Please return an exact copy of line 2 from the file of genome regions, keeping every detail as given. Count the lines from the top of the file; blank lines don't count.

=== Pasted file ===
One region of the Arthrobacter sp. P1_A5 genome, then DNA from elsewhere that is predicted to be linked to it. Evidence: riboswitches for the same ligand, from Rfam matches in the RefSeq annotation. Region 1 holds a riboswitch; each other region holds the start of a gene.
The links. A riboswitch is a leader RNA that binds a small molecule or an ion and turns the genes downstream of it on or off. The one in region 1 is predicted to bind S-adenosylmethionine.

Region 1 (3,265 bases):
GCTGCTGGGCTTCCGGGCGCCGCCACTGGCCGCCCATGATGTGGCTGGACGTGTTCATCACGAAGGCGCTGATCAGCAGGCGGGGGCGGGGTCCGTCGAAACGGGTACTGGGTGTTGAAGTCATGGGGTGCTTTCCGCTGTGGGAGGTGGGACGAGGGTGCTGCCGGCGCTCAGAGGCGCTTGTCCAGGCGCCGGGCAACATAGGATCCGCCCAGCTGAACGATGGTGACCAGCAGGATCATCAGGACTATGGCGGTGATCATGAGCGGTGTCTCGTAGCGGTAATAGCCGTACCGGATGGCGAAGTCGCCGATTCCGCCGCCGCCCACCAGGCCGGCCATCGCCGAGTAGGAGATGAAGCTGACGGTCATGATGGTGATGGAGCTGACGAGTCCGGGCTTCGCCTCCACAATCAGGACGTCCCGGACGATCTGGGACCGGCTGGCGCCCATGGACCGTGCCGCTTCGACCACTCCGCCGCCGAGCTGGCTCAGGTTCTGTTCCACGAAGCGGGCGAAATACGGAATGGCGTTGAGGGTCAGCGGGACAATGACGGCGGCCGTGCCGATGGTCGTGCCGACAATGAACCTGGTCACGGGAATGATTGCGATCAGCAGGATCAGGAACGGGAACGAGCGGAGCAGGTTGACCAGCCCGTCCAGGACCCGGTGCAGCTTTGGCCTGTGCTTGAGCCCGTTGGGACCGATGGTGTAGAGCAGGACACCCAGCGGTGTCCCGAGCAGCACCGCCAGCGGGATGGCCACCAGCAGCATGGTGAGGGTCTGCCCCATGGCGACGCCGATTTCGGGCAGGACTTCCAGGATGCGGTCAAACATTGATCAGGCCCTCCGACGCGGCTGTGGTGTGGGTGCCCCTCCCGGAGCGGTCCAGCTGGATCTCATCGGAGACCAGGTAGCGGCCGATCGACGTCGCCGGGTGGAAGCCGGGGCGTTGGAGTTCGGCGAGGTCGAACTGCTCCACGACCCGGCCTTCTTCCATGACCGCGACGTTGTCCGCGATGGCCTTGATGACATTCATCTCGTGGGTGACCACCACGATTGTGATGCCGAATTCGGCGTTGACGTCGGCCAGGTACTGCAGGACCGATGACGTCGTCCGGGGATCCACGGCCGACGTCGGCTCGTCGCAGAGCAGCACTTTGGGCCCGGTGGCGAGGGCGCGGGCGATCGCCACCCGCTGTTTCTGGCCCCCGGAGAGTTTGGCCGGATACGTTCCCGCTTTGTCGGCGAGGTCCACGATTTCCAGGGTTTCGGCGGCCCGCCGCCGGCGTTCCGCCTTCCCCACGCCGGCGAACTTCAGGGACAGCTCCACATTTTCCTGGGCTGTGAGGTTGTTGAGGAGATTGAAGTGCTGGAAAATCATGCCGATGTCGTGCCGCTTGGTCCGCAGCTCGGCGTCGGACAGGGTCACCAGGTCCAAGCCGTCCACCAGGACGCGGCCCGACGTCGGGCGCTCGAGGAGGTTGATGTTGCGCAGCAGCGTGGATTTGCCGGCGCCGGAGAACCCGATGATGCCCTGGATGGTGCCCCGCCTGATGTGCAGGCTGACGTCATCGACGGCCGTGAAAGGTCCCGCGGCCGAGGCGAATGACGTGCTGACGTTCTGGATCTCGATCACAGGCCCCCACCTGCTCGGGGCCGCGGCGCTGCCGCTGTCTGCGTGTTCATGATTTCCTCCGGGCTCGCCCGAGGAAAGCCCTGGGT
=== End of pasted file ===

The links. A riboswitch is a leader RNA that binds a small molecule or an ion and turns the genes downstream of it on or off. The one in region 1 is predicted to bind S-adenosylmethionine.